An unusual concept of bridge of concrete and steel that floats may seem highly uncommon, if not impossible, but there’re 20 such bridges around the world, 5 in the U.S. state of Washington alone, of which 4 are the longest floating bridges in the world. Floating bridges, also recognized as pontoon bridges, are generally temporary structures built out of wood during times of emergencies such as war.
Wooden floats and sometimes boats are lashed together and flat planks are laid over creating a roadway, letting men and materials to cross bodies of water. Although Pontoon bridges have been used to great benefit in numerous battles throughout history, including the 2nd World War and during the Iran–Iraq War.
Therefore, the longest enduring floating bridge, Evergreen Point, usually called the SR 520 Bridge, lies across Lake Washington, in Seattle. In fact it carries the traffic of State Route 520 and is 4,750 meters long. The Lacey V. Murrow Memorial Bridge, the 2nd longest bridge in the world, lies across the same lake just a few miles to the south, and is 2,020 meters long.
Thus, the question comes in mind why floating bridges? The answer lies in Lake Washington’s complex geographical location. Because, the lake bed is too soft for piers of a conventional bridge! However, the other alternative, is a suspension bridge, may fulfill bridge towers the height of Seattle’s Space Needle, which would have been too costly.
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The concept of a floating bridge across Lake Washington was first suggested by engineer Homer Hadley in the 1930s. Hadley had worked for a firm designing concrete barges during World War I and he recommended the idea of linking hollow concrete barges end-to-end to Lacey V. Murrow, the state’s then director of highways.
Thus, Hadley’s floating bridge was such a big accomplishment that Washington State adopted the concept for future bridges. However, the 2nd bridge, Evergreen Point, the longest in the world, was opened in 1963. In the honor of a man who first led the concept, the third bridge was named after Homer Hadley. Nowadays, Lake Washington is home to three and all rank among the five longest floating bridges in the world.
A photograph taken on June, 2012, shows the newly set girders with the SR 520 floating bridge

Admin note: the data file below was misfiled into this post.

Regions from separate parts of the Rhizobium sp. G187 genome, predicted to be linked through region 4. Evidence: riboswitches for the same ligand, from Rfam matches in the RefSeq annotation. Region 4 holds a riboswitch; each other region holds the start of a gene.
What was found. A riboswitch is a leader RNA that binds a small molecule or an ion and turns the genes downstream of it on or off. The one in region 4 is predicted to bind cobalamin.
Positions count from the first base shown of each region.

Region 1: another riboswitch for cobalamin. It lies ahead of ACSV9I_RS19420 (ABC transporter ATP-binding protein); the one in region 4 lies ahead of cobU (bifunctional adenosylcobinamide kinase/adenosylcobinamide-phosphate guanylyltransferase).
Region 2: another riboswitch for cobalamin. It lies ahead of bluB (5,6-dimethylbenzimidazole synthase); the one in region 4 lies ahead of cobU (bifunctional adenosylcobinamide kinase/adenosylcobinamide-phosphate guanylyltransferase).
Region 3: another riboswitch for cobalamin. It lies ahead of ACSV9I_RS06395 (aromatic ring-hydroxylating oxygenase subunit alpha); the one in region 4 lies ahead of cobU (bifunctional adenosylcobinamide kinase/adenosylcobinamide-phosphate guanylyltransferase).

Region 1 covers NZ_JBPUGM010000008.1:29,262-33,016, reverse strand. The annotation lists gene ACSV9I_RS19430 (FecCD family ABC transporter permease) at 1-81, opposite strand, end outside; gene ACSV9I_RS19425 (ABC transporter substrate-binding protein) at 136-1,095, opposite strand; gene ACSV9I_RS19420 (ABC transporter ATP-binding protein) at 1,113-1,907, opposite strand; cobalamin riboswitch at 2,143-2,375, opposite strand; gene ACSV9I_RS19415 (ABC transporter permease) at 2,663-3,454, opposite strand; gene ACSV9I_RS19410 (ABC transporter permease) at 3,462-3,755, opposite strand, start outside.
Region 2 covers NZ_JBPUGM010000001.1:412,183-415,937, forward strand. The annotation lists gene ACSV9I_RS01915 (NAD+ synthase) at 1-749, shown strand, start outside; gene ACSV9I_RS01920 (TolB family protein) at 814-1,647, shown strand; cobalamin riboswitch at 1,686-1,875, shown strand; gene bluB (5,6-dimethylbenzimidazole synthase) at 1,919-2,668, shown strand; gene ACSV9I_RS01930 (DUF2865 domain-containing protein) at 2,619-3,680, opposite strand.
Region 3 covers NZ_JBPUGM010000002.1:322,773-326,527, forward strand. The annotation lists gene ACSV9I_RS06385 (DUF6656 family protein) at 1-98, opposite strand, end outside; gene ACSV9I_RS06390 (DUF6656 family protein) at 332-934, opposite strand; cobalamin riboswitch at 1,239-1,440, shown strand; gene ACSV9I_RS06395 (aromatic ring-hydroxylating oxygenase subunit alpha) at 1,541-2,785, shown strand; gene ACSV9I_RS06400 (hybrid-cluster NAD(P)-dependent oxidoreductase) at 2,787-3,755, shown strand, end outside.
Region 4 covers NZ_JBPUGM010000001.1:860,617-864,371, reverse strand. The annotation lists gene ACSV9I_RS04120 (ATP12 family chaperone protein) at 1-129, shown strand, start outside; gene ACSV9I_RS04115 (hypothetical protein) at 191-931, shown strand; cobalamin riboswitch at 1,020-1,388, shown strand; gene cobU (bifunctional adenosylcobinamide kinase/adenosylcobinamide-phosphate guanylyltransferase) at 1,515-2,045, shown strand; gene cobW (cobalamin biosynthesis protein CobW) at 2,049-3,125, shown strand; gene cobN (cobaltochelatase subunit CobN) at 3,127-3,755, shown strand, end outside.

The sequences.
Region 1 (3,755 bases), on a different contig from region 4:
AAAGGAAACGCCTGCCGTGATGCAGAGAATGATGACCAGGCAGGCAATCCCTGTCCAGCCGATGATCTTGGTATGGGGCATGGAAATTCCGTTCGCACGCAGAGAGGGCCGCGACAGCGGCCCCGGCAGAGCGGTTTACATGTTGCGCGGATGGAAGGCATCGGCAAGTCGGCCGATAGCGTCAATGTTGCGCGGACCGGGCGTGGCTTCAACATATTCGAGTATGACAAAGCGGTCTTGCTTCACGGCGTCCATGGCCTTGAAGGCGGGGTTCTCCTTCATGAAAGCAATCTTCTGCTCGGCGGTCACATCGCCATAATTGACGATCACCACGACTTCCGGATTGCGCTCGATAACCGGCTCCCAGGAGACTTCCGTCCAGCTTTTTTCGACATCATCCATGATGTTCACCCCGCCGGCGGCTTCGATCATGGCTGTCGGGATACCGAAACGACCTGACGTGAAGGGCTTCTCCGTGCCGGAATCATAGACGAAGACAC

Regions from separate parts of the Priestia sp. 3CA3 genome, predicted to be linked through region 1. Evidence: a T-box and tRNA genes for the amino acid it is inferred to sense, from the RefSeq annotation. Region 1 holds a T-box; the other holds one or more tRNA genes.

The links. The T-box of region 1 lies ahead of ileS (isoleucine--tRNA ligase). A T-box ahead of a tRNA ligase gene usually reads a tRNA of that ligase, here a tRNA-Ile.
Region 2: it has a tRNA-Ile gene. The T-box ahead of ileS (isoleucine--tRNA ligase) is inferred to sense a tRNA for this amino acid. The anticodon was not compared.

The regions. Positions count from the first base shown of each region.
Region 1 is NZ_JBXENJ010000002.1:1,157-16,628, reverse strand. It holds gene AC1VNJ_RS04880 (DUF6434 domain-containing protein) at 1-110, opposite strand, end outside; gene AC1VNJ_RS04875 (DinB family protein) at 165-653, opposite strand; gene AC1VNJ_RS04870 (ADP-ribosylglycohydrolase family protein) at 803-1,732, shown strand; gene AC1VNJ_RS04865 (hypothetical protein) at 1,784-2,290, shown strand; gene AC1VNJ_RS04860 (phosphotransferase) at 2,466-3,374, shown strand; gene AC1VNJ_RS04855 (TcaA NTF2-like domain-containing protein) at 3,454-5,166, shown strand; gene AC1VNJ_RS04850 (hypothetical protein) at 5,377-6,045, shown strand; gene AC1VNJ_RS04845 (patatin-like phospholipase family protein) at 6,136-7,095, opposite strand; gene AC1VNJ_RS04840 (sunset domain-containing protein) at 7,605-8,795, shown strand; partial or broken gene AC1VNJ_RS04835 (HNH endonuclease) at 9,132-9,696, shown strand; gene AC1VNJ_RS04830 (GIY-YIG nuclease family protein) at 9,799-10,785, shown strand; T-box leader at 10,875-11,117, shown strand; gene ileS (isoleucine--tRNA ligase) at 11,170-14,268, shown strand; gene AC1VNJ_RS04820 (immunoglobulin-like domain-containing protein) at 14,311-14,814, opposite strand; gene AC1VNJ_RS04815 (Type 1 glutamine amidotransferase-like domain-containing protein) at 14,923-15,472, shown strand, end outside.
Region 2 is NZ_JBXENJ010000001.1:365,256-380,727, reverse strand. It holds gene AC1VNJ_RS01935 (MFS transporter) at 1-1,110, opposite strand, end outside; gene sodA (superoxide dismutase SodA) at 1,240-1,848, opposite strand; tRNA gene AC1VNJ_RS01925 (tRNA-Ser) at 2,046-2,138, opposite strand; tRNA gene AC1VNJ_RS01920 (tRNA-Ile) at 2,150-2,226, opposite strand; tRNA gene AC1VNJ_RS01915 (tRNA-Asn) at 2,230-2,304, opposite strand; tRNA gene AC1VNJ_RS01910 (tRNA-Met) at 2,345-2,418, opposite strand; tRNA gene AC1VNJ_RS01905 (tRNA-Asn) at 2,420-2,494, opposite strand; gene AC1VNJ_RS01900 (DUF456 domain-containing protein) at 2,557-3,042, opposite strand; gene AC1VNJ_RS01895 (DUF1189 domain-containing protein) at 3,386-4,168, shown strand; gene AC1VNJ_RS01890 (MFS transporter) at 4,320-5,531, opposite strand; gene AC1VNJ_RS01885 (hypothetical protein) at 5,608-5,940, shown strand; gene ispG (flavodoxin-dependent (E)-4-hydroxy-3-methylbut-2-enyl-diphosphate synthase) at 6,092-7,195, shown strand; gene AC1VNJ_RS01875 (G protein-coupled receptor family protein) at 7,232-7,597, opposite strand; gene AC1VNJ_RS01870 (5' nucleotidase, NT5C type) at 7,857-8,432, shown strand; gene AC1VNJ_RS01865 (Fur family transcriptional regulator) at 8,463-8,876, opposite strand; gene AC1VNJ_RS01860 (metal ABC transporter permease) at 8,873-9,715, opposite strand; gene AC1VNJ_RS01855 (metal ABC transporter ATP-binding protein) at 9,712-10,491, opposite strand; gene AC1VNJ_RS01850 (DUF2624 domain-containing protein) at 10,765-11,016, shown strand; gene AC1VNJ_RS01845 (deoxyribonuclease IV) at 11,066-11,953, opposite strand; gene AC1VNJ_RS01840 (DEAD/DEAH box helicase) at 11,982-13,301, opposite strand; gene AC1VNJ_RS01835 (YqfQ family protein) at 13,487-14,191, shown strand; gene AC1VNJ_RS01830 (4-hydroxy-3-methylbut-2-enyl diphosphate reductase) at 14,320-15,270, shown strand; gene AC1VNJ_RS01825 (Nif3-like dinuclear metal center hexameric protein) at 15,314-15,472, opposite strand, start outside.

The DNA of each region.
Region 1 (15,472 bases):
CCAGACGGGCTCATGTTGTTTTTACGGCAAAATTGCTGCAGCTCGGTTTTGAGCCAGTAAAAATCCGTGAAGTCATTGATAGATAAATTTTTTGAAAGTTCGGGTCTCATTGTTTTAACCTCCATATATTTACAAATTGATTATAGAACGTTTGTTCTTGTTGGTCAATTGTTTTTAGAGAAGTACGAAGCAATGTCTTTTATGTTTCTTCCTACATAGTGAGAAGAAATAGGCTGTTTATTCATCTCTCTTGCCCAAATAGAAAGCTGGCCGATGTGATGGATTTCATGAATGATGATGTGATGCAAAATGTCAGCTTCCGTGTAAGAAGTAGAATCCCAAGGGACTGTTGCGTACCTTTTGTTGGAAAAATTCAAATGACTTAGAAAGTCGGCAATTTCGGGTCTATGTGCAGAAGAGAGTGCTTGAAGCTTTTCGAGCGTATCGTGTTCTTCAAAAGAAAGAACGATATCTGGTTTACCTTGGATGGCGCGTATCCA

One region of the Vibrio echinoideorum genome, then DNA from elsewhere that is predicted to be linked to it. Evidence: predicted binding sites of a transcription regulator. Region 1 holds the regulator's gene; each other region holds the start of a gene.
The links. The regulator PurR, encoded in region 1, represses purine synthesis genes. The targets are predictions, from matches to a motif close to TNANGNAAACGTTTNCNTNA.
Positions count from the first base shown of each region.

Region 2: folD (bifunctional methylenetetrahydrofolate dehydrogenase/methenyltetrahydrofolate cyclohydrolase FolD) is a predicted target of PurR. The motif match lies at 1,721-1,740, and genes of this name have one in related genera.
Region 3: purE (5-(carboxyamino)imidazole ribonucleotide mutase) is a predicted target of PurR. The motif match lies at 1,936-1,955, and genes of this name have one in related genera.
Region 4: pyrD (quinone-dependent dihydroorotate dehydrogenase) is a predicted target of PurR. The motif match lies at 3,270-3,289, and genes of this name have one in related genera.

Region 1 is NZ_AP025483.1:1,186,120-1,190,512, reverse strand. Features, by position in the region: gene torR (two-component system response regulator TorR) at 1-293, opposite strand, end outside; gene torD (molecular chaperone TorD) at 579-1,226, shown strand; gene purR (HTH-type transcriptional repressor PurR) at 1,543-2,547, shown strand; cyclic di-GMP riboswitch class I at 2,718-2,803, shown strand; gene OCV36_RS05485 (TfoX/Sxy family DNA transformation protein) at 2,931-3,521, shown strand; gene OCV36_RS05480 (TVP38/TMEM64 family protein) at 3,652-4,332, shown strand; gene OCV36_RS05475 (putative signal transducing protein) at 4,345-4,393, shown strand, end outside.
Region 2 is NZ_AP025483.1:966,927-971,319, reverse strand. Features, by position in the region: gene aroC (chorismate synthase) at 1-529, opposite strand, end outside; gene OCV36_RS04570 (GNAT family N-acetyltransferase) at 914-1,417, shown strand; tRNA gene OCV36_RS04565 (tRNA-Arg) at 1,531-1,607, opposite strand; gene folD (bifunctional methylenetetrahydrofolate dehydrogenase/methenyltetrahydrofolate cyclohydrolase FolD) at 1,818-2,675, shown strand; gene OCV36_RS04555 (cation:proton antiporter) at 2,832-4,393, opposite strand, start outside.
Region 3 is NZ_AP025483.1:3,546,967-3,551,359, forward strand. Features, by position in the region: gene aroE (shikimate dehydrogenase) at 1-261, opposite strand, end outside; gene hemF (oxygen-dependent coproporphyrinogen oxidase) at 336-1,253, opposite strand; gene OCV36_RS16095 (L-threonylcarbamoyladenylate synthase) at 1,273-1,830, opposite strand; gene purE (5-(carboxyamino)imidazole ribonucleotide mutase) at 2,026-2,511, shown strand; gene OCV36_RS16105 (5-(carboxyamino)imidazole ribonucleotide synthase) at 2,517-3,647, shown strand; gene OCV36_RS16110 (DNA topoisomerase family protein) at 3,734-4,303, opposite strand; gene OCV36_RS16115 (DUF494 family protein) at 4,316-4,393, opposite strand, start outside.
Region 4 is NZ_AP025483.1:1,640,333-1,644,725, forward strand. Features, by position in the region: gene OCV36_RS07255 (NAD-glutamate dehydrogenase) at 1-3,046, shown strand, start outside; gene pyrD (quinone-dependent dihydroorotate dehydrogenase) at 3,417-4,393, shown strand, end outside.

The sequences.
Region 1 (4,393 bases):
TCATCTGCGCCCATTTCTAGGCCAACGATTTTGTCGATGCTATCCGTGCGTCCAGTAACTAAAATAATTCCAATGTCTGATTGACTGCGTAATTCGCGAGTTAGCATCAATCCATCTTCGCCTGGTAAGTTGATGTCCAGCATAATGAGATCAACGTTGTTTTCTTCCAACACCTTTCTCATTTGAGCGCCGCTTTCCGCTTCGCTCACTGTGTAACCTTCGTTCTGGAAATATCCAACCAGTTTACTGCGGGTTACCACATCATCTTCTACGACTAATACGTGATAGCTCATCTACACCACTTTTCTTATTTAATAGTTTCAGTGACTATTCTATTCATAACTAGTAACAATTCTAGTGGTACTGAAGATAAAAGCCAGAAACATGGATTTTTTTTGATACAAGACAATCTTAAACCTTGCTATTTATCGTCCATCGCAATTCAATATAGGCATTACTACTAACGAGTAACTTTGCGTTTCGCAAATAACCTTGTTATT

A photograph taken on June, 2012, shows the newly set girders with the SR 520 floating bridge
Aerial view of Evergreen Point Road, Eastside staging area and floating bridge construction barges. Photo credit Washington State Dept of Transportation @ Flickr
Aerial view of Evergreen Point Road, Eastside staging area and floating bridge construction barges. Photo credit Washington State Dept of Transportation @ Flickr
The Lacey V. Murrow Memorial Bridge, the 2nd longest bridge in the world, lies across the same lake just a few miles to the south, and is 2,020 meters long.
The Lacey V. Murrow Memorial Bridge, the 2nd longest bridge in the world, lies across the same lake just a few miles to the south, and is 2,020 meters long.
Evergreen Point Floating Bridge. Photo credit Atomic Taco at Flickr
Evergreen Point Floating Bridge. Photo credit Atomic Taco at Flickr
The third longest floating bridge was built in 1993, replacing a structure that sank during a severe storm. Photo credit Joshua Trujillo www.seattlepi.com
The third longest floating bridge was built in 1993, replacing a structure that sank during a severe storm. Photo credit Joshua Trujillo www.seattlepi.com
Homer Hadley Floating Bridge and Lacey V. Murrow Memorial Bridge. Photo credit Atmoc Taco-Flickr
Homer Hadley Floating Bridge and Lacey V. Murrow Memorial Bridge. Photo credit Atmoc Taco-Flickr
Homer Hadley Bridge (left) and Lacey V. Murrow Memorial Bridge (right). Photo credit Joshua Trujillo seattlepi.com
Homer Hadley Bridge (left) and Lacey V. Murrow Memorial Bridge (right). Photo credit Joshua Trujillo seattlepi.com
Evergreen Point Floating Bridge. Photo credit Ramanathan Kathiresan @ Flickr
Evergreen Point Floating Bridge. Photo credit Ramanathan Kathiresan @ Flickr
Evergreen Point Floating Bridge. Photo credit Peter Svensk @ Flickr
Evergreen Point Floating Bridge. Photo credit Peter Svensk @ Flickr

Source: Amusing Planet
Read More – Taq-e-Kasra The Arch of Ctesiphon

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Originally posted 2017-02-16 18:21:31.

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